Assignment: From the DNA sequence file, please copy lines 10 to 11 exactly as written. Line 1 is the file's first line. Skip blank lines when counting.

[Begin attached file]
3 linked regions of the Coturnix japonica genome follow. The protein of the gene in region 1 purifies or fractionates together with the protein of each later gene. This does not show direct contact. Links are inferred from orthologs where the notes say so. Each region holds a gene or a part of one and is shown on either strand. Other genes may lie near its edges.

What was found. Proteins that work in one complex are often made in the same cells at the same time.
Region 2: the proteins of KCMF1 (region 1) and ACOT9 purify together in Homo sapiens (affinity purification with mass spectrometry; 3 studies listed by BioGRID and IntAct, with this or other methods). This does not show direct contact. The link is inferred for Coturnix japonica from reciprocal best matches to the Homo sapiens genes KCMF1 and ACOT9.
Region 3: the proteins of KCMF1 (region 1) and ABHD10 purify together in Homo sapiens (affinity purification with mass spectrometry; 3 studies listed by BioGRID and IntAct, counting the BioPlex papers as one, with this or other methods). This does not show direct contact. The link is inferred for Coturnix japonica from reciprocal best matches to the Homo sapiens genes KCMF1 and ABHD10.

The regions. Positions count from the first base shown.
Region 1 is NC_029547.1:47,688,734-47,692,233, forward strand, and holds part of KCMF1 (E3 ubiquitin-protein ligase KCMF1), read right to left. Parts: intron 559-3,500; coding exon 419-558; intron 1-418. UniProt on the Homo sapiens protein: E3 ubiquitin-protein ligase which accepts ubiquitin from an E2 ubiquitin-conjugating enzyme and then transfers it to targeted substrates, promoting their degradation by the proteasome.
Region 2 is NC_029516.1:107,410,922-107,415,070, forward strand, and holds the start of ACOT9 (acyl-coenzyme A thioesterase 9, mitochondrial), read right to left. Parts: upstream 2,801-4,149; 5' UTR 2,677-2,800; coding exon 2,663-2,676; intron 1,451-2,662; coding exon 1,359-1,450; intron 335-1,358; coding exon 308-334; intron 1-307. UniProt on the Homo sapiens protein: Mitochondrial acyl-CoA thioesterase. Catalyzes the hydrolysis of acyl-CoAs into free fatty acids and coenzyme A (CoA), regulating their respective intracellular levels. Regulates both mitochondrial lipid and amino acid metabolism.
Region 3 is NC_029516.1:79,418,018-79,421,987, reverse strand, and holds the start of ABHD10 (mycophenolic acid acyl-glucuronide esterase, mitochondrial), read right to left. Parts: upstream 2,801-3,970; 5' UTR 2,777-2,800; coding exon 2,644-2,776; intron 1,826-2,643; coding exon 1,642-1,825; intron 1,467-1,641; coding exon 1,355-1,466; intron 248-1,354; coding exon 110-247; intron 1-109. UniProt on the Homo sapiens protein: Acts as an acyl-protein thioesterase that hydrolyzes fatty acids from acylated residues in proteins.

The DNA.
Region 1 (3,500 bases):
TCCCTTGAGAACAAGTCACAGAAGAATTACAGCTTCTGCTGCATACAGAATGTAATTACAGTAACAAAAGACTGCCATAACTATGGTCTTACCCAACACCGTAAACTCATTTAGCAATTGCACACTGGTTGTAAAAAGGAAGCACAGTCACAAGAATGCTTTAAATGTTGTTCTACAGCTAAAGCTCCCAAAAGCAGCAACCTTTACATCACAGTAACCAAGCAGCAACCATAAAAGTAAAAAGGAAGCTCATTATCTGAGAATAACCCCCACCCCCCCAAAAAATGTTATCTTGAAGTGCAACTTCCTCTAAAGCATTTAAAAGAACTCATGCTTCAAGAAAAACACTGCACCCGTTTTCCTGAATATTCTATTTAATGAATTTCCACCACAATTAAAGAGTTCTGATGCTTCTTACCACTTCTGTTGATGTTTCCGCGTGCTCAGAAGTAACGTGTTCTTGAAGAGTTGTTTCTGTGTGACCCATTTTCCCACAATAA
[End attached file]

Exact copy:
Region 1 (3,500 bases):
TCCCTTGAGAACAAGTCACAGAAGAATTACAGCTTCTGCTGCATACAGAATGTAATTACAGTAACAAAAGACTGCCATAACTATGGTCTTACCCAACACCGTAAACTCATTTAGCAATTGCACACTGGTTGTAAAAAGGAAGCACAGTCACAAGAATGCTTTAAATGTTGTTCTACAGCTAAAGCTCCCAAAAGCAGCAACCTTTACATCACAGTAACCAAGCAGCAACCATAAAAGTAAAAAGGAAGCTCATTATCTGAGAATAACCCCCACCCCCCCAAAAAATGTTATCTTGAAGTGCAACTTCCTCTAAAGCATTTAAAAGAACTCATGCTTCAAGAAAAACACTGCACCCGTTTTCCTGAATATTCTATTTAATGAATTTCCACCACAATTAAAGAGTTCTGATGCTTCTTACCACTTCTGTTGATGTTTCCGCGTGCTCAGAAGTAACGTGTTCTTGAAGAGTTGTTTCTGTGTGACCCATTTTCCCACAATAA